Sunday, December 11, 2005

Consumer Culture: "Mass-Produced Individuality"

In today’s New York Times Magazine there appeared a short piece titled “Mass-Produced Individuality” that caught my eye. Written by Rob Walker, the piece talks about how companies are offering consumers options for customizing their mass-produced purchases in an attempt to help consumers feel that they are being served as individuals.

We’ve all heard in recent years (or has it been only months?) about products like the Toyota Scion, the bread-box shaped car that you can “customize” by choosing from lists of features and details from the color of your shift knob to whether or not you have a center arm rest. I’ve also noticed people talking about customizable sneakers (is it Adidas? Nike? Puma? All of the above?) where you get to pick the colors and laces and such. And then there’s Build-A-Bear Workshop at your local mall where kids are taught to expect to be catered to by the mass market, er, I mean where they get to “create” their own new friend.

These offerings seem to be a response by producers to help consumers feel like they have more control over their purchases, and maybe even that they’re getting something of higher quality since it’s “custom.” But I feel that the issue is swaying more toward the realm of overchoice than better choice. (This also smacks of a sprawling of “the blob,” "me-world," and our culture of options – see Tom de Zengotita’s writing, especially his outstanding recent book “Mediated.” Or check out this interview with him in The Brooklyn Rail from May '05.)

But my overwhelming response to the Times’ piece is that if the question is “what can save us” from the homogeneity of mass-production, why is the answer more technology and mass-production? Why not call for a return to small-scale production? I don’t necessarily mean making our own clothes and furniture like Walker mentions at the beginning of the piece, but rather buying quality products from artisans that you don’t need to replace during your lifetime. That way you get to own something that is not only truly unique, but also that is built to last. Because the mass-market relies on things breaking to sustain it—planned obsolescence is still a fact of design, maybe not in all cases, but who has a cell phone that’s lasted more than 2 years? Granted we’re having a hard time finding hand-made cell phones, and that’s not really my point. But I do think that if we want to find a real solution to the problem of preserving consumer individuality perhaps we should consider small-scale, artisan-based production.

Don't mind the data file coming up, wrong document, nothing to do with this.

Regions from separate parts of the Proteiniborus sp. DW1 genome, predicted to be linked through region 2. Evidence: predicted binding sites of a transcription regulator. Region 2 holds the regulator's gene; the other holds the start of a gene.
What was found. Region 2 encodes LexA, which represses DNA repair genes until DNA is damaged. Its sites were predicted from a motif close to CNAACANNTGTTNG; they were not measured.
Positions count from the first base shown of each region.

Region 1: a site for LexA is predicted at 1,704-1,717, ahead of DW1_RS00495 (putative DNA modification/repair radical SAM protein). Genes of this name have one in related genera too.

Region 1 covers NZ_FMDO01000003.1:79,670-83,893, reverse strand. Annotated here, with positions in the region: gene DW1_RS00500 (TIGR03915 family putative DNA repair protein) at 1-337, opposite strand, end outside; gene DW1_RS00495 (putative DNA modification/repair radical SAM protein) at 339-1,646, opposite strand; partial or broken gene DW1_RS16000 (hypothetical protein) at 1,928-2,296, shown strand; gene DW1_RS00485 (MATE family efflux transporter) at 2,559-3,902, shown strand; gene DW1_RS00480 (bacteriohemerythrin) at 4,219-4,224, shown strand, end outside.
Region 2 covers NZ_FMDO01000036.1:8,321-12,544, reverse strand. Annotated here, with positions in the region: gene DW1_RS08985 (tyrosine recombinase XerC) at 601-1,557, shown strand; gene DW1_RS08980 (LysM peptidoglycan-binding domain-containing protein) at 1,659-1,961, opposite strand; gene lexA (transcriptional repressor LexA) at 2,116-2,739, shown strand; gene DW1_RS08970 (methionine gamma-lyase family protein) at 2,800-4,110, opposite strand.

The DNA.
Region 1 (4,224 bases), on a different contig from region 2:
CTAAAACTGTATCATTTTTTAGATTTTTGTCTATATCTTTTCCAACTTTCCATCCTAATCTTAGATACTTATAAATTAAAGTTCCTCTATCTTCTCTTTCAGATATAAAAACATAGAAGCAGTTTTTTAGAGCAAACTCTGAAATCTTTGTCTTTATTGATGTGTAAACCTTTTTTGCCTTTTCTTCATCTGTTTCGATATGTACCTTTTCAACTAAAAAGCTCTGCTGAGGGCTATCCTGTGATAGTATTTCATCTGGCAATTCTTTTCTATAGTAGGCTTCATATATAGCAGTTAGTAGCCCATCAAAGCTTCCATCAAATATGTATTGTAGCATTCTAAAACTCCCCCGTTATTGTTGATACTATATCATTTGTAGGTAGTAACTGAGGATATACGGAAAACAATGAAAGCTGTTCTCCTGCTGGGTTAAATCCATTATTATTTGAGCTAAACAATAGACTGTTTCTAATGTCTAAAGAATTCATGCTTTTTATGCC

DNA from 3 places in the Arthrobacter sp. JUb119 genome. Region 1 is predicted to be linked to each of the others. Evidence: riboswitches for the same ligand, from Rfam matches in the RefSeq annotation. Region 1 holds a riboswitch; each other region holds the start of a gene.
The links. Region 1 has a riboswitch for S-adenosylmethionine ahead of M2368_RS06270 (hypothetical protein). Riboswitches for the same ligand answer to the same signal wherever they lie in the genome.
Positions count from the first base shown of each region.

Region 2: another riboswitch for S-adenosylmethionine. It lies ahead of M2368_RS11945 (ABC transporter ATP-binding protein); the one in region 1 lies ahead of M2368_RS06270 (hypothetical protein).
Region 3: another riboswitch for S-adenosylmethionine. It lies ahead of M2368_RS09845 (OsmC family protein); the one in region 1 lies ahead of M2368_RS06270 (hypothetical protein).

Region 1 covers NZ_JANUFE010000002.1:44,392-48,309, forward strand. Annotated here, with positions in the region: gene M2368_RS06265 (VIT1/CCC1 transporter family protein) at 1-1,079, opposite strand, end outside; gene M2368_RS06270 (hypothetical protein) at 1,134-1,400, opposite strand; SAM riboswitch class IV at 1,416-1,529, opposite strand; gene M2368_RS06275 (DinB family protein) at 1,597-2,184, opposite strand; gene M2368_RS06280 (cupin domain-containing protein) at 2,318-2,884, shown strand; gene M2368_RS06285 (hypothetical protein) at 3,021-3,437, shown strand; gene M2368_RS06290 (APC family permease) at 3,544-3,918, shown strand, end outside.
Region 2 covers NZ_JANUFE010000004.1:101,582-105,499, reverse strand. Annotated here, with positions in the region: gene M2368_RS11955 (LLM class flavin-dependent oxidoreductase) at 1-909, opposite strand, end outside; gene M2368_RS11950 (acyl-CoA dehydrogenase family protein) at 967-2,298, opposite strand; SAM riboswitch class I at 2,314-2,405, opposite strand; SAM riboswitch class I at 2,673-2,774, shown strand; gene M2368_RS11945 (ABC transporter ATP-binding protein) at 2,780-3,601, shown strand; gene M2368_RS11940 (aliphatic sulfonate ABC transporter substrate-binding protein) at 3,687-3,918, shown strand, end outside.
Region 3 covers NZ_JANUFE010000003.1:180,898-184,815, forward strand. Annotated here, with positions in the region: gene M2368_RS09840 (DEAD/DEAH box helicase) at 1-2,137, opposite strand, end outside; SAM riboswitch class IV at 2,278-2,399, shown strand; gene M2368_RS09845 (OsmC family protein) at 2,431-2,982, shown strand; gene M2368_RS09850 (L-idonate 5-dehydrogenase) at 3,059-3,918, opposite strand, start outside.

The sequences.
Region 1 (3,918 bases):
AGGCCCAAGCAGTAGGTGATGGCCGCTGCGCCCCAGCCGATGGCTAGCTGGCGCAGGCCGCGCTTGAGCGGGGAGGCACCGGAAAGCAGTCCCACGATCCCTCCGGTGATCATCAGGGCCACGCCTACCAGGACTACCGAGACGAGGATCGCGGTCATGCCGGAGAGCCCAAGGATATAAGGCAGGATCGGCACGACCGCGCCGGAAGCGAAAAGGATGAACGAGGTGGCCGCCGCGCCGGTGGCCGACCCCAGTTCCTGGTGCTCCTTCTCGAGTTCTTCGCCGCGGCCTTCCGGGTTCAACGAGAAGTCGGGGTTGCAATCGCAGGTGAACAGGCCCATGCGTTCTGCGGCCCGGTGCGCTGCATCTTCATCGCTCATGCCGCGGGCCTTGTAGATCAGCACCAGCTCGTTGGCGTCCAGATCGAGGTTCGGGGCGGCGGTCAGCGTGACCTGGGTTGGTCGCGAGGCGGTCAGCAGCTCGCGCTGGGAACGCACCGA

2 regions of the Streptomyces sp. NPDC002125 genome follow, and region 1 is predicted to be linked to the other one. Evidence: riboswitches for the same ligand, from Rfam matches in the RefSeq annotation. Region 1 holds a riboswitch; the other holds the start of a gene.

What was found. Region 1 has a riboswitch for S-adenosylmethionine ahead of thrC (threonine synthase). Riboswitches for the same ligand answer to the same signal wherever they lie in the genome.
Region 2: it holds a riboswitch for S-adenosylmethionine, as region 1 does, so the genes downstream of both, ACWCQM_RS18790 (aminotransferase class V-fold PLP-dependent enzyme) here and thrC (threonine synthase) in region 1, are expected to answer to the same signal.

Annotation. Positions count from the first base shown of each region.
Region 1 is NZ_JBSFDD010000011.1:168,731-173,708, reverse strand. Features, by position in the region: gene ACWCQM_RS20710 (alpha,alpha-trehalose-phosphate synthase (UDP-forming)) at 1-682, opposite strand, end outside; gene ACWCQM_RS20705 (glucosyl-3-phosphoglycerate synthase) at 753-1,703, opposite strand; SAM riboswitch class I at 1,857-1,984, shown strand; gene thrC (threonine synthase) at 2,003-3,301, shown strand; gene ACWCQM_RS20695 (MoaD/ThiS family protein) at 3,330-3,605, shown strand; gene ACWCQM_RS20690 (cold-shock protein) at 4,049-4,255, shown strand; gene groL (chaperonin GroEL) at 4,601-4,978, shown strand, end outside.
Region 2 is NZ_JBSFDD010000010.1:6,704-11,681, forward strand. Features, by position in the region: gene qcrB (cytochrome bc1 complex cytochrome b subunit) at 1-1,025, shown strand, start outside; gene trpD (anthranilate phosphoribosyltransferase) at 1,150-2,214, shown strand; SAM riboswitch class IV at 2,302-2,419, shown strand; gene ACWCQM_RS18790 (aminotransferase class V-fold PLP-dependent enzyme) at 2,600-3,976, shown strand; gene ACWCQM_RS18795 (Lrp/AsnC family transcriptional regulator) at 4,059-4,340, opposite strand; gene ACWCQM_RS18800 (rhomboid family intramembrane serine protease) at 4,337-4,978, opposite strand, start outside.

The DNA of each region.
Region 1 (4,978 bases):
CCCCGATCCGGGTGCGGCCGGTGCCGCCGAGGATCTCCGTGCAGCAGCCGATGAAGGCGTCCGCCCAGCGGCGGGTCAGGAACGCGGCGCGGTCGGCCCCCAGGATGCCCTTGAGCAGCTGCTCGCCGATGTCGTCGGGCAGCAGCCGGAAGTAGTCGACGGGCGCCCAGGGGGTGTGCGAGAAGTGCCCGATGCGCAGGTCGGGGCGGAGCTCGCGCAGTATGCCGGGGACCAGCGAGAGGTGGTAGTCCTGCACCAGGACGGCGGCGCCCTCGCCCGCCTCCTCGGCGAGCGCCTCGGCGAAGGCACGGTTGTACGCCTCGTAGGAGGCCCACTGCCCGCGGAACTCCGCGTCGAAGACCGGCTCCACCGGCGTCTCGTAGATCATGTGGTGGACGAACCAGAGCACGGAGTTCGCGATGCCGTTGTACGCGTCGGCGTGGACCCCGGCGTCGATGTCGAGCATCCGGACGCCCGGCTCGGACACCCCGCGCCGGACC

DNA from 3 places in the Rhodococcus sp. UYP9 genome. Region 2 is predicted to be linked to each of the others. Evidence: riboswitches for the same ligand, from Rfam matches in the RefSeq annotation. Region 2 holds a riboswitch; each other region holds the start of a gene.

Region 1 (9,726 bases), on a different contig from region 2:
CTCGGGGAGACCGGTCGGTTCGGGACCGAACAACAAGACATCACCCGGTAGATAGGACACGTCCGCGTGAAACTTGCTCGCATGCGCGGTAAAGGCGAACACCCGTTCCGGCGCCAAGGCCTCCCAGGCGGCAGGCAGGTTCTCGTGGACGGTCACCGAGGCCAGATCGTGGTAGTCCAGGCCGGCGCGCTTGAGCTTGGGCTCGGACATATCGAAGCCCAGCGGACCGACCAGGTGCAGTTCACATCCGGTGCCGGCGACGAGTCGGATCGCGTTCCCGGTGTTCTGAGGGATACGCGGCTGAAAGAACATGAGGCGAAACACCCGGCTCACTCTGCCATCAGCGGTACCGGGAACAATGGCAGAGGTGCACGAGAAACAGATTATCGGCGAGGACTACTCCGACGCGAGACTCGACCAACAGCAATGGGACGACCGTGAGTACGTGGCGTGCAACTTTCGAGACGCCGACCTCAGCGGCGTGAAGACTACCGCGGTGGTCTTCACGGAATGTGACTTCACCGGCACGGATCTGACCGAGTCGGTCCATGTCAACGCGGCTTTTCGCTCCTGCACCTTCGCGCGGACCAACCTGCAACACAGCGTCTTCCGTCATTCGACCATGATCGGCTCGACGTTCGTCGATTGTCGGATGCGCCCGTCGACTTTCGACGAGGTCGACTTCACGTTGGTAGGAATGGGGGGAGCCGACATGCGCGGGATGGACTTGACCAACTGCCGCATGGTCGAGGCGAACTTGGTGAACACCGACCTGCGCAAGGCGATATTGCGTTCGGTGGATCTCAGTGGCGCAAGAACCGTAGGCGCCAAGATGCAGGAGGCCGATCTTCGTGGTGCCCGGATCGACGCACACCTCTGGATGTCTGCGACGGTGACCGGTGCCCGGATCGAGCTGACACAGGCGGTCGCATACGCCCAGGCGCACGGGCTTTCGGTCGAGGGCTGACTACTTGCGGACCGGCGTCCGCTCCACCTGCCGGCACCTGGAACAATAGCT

From the article:

“Many people used to make their own clothes and build their own furniture. The Industrial Revolution, with technological innovations like power looms and power lathes, and now today's far-flung supply chains, made it easier and more practical to buy ready-made apparel and housewares. Lately, however, mass production has been cast not so much as the best thing that ever happened to consumers but as an annoyance, even a problem. It stands in the way of our individuality. What can save us?

“Of course the answer must be more technological innovation, and in the past several years there have been many attempts to tweak mass production (of everything from sneakers to M&M's) in ways that will deliver "mass customization" and "the one-to-one future," in which every single consumer gets unique treatment. …

“The new version of mass customization does not seek to turn back the clock to [the follow-a-pattern and do-it-yourself] era: do-it-yourself publications like Make and ReadyMade have their constituencies, but most people who want, say, "unique" footwear do not actually want to learn how to manufacture a shoe. They want to pick out a color scheme on a sneaker made by a company with vast and sophisticated manufacturing capabilities. Alienation from the means of production is a selling point."

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